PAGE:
The chefs and cooks that brought our food to the attention of the world were African-American. The men and women that charmed the world with Creole food and worked the long hours, for low pay, in harsh conditions and took pride in everything that they put out to table were African-American. For too many years in the famous places that the food our people of color cooked and served and cleaned up after were not frequented by their peer group, people of color; and, the rich soul cooking that was enjoyed in black establishments was not to become famous to anyone except people of color and those others that knew how to search out new (and delicious) experiences.
            Therein lies the rub. Go back half a century and see the difference between then and now; the situation is completely reversed. The caveat here is to rule out the French, German and other European heads of kitchens that were employed mainly for their training, knowledge and ability to command; remember, at that time, our restaurants served mostly Creole derivatives of European cuisine.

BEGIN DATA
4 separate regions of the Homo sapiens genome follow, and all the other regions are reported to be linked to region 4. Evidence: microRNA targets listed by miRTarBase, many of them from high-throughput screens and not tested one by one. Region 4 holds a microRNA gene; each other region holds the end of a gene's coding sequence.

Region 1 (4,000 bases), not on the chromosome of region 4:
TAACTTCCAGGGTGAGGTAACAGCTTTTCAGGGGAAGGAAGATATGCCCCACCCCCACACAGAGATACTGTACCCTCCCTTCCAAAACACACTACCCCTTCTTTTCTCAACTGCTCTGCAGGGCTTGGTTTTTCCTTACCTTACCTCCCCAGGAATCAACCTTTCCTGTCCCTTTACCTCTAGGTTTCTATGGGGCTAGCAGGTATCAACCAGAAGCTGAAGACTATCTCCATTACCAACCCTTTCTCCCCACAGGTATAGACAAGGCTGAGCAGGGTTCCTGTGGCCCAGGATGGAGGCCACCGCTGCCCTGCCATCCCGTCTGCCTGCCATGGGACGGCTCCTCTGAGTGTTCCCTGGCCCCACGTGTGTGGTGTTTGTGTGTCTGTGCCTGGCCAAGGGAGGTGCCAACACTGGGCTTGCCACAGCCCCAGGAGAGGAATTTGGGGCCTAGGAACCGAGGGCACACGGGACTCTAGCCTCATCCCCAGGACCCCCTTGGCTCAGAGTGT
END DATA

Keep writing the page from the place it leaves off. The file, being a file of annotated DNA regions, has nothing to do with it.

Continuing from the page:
“The outstanding characteristic of a chef is dedication and a willingness to work.” So says Rudy Lombard in his 1978 seminal cookbook Creole Feast, co-authored by Nathaniel Burton; in it, “fifteen Master Chefs of New Orleans” (African-Americans all.)  “reveal secrets of Creole cooking”. Among them: Austin Leslie (Chez Helene), Rosa Barganier (Corrine Dunbar’s), Louis Evans (Hotel Ponchartrain), Nathaniel Burton (Broussard’s) and Leah Chase (Dooky Chase). Of these, Leah Chase is the last of that breed standing. At 93, Mrs. Chase still commands her kitchen on Orleans Avenue as she has since 1941.
            These chefs worked their way up in kitchens, oft times starting as porters or dishwashers; they learned from the chefs that were there before them, they learned to cook by sweating over a skillet of roux, a deep fryer, pot of gumbo or the oven heat of Jambalaya for fifty. They learned to filet fish, bone hams, make stock and perfect sauces; most times the recipes were stored in their brains, only to be passed down to those they deemed worthy.